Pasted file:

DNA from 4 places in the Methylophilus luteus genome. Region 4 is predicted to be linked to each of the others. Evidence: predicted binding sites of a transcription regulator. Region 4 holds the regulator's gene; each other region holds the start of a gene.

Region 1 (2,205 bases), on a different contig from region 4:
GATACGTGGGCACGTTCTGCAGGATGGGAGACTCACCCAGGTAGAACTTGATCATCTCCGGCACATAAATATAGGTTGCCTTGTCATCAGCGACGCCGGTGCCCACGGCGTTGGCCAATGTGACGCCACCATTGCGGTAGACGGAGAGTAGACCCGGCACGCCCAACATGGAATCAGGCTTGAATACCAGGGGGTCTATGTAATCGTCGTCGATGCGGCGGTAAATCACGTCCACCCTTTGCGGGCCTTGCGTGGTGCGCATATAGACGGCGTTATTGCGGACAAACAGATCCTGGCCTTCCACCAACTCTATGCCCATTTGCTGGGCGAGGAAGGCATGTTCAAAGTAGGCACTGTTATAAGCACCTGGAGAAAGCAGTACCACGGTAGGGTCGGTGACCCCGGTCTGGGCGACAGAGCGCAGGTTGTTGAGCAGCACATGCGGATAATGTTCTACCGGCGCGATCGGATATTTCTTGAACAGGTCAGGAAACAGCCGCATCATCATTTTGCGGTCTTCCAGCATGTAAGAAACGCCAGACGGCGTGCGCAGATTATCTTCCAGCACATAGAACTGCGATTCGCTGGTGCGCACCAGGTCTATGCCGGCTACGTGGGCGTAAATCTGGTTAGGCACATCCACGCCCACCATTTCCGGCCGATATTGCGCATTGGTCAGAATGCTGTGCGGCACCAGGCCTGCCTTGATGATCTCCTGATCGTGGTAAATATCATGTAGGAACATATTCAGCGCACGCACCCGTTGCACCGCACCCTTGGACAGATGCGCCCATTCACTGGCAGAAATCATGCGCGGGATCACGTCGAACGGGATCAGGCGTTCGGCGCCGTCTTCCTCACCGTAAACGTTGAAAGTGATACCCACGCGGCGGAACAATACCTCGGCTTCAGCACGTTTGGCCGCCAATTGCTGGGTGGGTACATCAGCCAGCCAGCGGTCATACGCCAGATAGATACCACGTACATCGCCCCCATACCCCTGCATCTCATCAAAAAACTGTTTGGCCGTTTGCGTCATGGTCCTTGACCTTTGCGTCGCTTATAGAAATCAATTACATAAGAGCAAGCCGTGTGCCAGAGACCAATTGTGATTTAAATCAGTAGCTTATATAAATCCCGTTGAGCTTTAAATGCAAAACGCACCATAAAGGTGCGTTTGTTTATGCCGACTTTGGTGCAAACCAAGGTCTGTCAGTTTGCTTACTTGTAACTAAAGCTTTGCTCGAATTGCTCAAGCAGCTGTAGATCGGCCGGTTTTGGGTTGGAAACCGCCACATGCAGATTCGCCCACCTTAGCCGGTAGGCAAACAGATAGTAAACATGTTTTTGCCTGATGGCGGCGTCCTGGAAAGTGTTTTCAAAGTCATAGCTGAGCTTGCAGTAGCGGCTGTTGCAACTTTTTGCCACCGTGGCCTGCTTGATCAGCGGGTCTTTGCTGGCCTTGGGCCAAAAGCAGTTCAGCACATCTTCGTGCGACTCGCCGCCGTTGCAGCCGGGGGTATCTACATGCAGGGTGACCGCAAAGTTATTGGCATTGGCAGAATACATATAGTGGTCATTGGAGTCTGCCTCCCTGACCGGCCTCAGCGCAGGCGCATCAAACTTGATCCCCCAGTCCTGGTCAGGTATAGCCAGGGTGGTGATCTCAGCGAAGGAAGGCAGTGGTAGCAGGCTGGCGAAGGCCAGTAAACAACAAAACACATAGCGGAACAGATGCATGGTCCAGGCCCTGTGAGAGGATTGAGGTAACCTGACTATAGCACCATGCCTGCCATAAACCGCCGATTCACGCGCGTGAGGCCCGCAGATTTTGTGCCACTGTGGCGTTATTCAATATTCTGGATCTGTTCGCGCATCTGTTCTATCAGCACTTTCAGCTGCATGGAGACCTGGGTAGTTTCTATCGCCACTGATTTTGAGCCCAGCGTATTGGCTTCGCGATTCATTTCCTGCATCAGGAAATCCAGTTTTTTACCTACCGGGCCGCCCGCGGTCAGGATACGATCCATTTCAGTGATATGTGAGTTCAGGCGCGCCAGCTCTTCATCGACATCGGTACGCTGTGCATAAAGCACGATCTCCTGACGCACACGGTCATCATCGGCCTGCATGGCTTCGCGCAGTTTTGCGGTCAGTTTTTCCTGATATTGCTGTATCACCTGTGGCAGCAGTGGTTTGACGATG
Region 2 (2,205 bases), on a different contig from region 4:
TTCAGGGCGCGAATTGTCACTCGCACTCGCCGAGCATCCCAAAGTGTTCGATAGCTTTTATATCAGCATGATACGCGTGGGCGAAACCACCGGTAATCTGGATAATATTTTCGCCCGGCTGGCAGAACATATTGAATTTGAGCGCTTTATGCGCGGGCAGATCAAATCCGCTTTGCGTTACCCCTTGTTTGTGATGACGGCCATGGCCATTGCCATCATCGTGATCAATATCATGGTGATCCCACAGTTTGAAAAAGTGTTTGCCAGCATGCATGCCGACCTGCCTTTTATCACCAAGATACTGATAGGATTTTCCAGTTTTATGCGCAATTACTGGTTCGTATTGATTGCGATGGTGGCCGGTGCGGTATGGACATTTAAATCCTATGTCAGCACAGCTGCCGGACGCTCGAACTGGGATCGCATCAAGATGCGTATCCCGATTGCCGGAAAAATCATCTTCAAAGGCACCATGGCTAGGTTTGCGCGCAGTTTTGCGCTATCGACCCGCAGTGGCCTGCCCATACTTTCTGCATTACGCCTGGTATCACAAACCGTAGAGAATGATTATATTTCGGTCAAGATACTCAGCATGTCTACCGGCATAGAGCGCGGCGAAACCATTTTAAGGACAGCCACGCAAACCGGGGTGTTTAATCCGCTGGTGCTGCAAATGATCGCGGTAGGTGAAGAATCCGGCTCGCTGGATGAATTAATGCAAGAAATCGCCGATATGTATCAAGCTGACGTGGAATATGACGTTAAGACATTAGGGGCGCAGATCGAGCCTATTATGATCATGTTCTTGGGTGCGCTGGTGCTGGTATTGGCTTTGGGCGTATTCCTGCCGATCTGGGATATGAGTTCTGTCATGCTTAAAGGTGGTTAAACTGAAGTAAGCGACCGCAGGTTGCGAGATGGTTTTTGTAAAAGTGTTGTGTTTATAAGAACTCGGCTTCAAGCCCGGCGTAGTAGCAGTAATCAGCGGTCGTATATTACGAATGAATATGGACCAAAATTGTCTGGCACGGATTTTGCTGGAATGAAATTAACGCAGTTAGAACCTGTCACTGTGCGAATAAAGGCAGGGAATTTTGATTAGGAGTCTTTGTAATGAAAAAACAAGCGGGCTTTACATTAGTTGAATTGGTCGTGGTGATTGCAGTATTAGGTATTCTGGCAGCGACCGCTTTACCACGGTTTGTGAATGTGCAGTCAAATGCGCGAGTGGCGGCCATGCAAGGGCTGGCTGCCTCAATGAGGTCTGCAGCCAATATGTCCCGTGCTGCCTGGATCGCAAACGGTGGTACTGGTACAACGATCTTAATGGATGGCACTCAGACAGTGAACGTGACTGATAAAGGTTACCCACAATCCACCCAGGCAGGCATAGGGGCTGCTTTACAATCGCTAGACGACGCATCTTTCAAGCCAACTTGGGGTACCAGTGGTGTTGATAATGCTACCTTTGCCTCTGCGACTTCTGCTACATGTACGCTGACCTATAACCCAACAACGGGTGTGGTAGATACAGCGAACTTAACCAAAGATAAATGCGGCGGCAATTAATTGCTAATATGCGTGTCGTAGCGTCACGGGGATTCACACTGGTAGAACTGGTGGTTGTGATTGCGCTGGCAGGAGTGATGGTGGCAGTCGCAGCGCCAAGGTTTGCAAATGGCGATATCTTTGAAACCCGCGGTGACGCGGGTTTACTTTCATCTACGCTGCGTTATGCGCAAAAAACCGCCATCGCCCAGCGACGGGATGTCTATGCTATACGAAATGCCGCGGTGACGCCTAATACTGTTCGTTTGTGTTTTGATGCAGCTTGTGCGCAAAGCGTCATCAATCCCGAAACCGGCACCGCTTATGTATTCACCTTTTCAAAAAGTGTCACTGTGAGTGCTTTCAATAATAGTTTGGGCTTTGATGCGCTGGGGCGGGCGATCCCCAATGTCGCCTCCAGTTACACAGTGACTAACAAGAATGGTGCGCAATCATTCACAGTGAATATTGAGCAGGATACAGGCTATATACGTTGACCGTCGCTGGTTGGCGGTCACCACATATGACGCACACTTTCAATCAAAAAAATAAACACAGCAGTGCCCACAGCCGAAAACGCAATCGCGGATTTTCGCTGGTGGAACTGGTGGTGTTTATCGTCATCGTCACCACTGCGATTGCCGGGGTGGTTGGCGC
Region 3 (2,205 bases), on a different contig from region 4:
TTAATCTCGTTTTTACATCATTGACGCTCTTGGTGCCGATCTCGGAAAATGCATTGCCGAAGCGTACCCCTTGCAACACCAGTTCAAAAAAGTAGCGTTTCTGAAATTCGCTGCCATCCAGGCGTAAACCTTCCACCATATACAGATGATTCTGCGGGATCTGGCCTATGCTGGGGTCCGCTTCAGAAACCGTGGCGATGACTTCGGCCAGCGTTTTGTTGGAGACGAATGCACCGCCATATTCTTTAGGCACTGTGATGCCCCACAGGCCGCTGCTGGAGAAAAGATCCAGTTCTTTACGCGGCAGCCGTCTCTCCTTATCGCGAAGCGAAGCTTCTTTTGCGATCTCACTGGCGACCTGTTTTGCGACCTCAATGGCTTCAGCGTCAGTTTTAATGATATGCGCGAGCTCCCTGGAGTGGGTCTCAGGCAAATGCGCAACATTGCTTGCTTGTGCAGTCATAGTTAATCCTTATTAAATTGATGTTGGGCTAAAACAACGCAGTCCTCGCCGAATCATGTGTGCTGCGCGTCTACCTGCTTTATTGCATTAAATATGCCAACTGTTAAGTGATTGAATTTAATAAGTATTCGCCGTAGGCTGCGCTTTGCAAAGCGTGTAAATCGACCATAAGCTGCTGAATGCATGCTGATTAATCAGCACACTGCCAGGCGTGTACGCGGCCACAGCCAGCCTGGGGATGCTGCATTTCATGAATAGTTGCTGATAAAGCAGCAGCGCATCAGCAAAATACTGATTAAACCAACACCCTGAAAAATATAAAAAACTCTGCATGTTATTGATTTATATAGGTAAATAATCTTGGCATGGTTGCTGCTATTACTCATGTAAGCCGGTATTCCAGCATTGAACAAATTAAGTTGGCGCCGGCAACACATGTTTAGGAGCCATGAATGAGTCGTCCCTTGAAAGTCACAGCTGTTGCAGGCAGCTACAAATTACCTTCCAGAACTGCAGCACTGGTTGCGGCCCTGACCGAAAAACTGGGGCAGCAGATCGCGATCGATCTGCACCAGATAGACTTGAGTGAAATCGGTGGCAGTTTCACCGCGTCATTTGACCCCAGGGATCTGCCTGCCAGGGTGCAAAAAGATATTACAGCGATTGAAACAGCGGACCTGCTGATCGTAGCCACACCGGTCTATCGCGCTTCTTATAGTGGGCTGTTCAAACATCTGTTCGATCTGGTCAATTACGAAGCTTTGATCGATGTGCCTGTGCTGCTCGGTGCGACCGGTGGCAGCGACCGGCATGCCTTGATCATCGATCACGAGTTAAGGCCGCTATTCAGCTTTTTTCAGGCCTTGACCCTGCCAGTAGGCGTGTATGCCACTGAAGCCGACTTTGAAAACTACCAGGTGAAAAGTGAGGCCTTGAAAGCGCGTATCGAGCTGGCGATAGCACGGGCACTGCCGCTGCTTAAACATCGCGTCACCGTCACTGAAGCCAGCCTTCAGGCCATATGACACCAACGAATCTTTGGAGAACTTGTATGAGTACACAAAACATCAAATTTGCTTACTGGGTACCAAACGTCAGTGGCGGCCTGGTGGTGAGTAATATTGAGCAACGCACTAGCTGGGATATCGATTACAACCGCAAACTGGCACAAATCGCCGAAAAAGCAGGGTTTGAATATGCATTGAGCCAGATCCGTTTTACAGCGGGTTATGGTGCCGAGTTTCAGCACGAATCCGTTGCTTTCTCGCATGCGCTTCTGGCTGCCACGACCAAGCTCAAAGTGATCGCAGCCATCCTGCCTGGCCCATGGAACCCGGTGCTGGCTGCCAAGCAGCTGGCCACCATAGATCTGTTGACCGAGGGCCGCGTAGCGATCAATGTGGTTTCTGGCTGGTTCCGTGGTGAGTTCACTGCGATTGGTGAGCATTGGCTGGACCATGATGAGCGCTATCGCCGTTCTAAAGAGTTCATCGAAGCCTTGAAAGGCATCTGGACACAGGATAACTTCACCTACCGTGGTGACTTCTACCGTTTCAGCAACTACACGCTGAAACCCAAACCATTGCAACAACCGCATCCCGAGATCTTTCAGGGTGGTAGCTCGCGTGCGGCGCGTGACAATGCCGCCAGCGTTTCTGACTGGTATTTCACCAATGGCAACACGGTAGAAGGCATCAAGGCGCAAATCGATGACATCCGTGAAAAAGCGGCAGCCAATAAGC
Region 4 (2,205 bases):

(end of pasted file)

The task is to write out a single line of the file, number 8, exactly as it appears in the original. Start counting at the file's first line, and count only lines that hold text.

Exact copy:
Region 4 (2,205 bases):